Learning : Teaching : Architecture of Explanations
- 1 Explanation by Difference/Comparison
- 2 Reference Avoidance
- 3 All Designations must have Exactly one Meaning and all Designated Objects must Always have Exactly one Designation
- 4 Whenever Possible, Succinct Duplication of new Definitions Should be Added to the text, Chapters, that Immediately Follow the First Occurrence of the new Definitions
- 5 Sub-optimal code and Naive Algorithms can be used as Documentation for Heavily Optimized Implementations
Explanation by Difference/Comparison
First, describe something that the audience already knows well, and then explain, how the new concept differs from the previously known concept.
If a target of a reference can be said succinctly without oversimplification, then in stead of saying, "According to the paragraph/section/theorem XYZ", the theorem/section/paragraph should be cited. This avoids the attention shift that occurs during the studying of the reference.
This rule should be ignored, if it is likely that the audience already knows the reference by heart.
All Designations must have Exactly one Meaning and all Designated Objects must Always have Exactly one Designation
This rule is usable only within a limited scope. Context sets some of the limits to the scope and designations. For example, the physicists use the letter "f" for frequency, which means that in physics texts "f" should not be used for designating mass or speed.
Whenever Possible, Succinct Duplication of new Definitions Should be Added to the text, Chapters, that Immediately Follow the First Occurrence of the new Definitions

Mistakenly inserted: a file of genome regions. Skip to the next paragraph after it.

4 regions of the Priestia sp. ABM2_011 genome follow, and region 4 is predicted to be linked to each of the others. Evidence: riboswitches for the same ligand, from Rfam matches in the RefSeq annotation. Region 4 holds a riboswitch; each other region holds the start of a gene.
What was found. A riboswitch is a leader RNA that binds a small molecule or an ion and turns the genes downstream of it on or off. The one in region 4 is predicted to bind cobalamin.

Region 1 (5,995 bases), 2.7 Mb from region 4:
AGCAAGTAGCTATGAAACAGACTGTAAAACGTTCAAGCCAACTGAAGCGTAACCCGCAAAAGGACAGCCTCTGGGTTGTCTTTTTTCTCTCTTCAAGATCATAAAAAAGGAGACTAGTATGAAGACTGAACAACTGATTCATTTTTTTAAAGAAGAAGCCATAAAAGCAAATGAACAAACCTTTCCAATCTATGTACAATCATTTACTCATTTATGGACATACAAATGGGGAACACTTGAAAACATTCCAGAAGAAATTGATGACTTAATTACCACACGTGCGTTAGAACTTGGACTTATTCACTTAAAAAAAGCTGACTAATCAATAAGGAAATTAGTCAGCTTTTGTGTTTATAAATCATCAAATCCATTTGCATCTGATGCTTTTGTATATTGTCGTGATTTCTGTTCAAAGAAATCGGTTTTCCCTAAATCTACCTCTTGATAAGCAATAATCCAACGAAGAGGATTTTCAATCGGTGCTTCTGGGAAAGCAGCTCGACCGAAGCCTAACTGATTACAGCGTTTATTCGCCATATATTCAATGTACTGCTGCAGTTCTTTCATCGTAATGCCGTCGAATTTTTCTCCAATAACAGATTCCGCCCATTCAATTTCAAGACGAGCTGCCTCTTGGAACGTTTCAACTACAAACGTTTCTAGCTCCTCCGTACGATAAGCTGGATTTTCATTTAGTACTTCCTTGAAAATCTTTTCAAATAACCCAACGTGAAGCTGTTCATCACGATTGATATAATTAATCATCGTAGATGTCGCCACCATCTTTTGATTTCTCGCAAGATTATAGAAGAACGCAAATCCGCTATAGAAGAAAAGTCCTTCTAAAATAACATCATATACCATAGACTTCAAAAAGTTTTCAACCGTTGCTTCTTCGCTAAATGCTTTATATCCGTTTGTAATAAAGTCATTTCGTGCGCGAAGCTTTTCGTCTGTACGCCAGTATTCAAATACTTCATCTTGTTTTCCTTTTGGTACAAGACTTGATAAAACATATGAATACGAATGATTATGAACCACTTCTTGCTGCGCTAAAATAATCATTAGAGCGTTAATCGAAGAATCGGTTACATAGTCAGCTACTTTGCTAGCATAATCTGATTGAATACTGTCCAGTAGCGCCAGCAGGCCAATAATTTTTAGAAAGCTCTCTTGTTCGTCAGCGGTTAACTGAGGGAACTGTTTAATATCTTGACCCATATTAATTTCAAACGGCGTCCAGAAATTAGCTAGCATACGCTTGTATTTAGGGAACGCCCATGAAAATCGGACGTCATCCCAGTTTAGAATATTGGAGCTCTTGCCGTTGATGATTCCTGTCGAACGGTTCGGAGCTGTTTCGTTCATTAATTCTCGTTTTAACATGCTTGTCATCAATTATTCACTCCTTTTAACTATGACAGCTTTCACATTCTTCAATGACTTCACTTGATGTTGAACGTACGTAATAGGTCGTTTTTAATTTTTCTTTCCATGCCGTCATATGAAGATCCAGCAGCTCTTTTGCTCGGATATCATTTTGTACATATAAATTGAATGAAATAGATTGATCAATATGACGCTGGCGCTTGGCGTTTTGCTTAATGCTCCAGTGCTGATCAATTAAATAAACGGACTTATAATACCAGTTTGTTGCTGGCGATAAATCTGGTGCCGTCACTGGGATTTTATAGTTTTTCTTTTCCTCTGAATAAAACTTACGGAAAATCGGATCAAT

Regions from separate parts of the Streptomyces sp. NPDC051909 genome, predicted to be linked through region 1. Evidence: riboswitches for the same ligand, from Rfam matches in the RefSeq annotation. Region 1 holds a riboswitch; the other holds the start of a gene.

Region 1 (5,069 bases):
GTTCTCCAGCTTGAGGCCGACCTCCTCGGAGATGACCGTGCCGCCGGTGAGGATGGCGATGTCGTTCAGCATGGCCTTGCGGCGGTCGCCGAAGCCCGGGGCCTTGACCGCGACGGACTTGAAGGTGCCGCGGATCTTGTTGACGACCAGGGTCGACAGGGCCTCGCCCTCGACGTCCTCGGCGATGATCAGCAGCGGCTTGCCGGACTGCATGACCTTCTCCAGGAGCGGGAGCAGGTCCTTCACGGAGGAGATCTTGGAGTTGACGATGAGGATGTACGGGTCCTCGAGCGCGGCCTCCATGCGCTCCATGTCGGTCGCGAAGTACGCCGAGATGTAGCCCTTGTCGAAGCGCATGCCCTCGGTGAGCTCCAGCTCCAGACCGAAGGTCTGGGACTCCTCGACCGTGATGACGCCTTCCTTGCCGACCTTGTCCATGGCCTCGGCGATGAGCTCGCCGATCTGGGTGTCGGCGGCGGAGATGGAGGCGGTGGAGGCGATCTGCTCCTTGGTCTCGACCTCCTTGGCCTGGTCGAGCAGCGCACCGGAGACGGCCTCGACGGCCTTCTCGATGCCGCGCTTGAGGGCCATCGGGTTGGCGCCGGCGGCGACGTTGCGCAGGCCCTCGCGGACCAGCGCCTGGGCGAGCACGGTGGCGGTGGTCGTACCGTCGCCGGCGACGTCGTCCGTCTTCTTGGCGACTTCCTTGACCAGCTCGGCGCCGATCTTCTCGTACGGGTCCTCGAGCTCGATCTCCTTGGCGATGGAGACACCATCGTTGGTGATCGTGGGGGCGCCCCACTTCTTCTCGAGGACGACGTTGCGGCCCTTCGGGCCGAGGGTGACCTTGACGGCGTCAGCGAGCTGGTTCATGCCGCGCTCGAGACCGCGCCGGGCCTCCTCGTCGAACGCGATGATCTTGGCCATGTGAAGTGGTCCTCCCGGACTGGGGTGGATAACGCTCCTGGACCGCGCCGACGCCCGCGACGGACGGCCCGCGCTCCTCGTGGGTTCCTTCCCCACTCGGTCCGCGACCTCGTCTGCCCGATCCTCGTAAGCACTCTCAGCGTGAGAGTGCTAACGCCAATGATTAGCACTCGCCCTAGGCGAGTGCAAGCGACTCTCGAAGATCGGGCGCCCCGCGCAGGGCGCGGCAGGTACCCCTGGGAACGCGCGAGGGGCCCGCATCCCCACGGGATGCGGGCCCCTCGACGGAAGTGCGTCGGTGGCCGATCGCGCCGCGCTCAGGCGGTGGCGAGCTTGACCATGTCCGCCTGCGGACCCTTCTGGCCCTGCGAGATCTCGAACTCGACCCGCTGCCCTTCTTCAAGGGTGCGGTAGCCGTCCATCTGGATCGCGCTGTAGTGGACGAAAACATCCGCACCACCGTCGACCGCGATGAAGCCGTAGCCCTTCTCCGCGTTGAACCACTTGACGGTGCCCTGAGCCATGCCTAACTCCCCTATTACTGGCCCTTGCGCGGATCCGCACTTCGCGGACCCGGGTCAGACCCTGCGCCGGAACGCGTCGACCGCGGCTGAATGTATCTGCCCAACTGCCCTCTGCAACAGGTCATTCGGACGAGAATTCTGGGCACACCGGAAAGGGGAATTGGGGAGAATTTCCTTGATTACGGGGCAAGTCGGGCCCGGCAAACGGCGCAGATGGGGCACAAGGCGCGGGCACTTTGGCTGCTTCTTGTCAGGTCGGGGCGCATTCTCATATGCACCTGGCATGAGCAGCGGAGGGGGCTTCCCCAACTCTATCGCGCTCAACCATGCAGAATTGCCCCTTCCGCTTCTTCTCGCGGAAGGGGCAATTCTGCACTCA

It takes repetition to remember. It's hard to understand sentences and mathematical explanations that contain words, definitions that are not known to the reader. Hints, preferably succinct forms of full definitions, should be added to the text that immediately follows the first occurrence of the definition. It might also be that the reader misunderstood some aspects of the original definition, in which case the different wording of the definition might help the reader to detect the misunderstanding.
Sub-optimal code and Naive Algorithms can be used as Documentation for Heavily Optimized Implementations
A citation of Niklaus Wirth:"I've found that it is hard to program correctly, but it is much harder even to program in such a way that You can publish, that the program is so concise and so much rid of unnecessary details that other can understand it relatively easily and learn from it."
Another idea in the same vein is that source code can be analyzed and run by some heavily verifying interpreter or compiled by some heavily verifying compiler and then analysed on multiple, different, kind of implementations and after finding the flaws the deployables can be compiled by some heavily optimizing compiler. The heavily optimizing compiler might introduce flaws of its own during the translation, but at least the initial code has been debugged thoroughly. Algorithm development has its own chapter.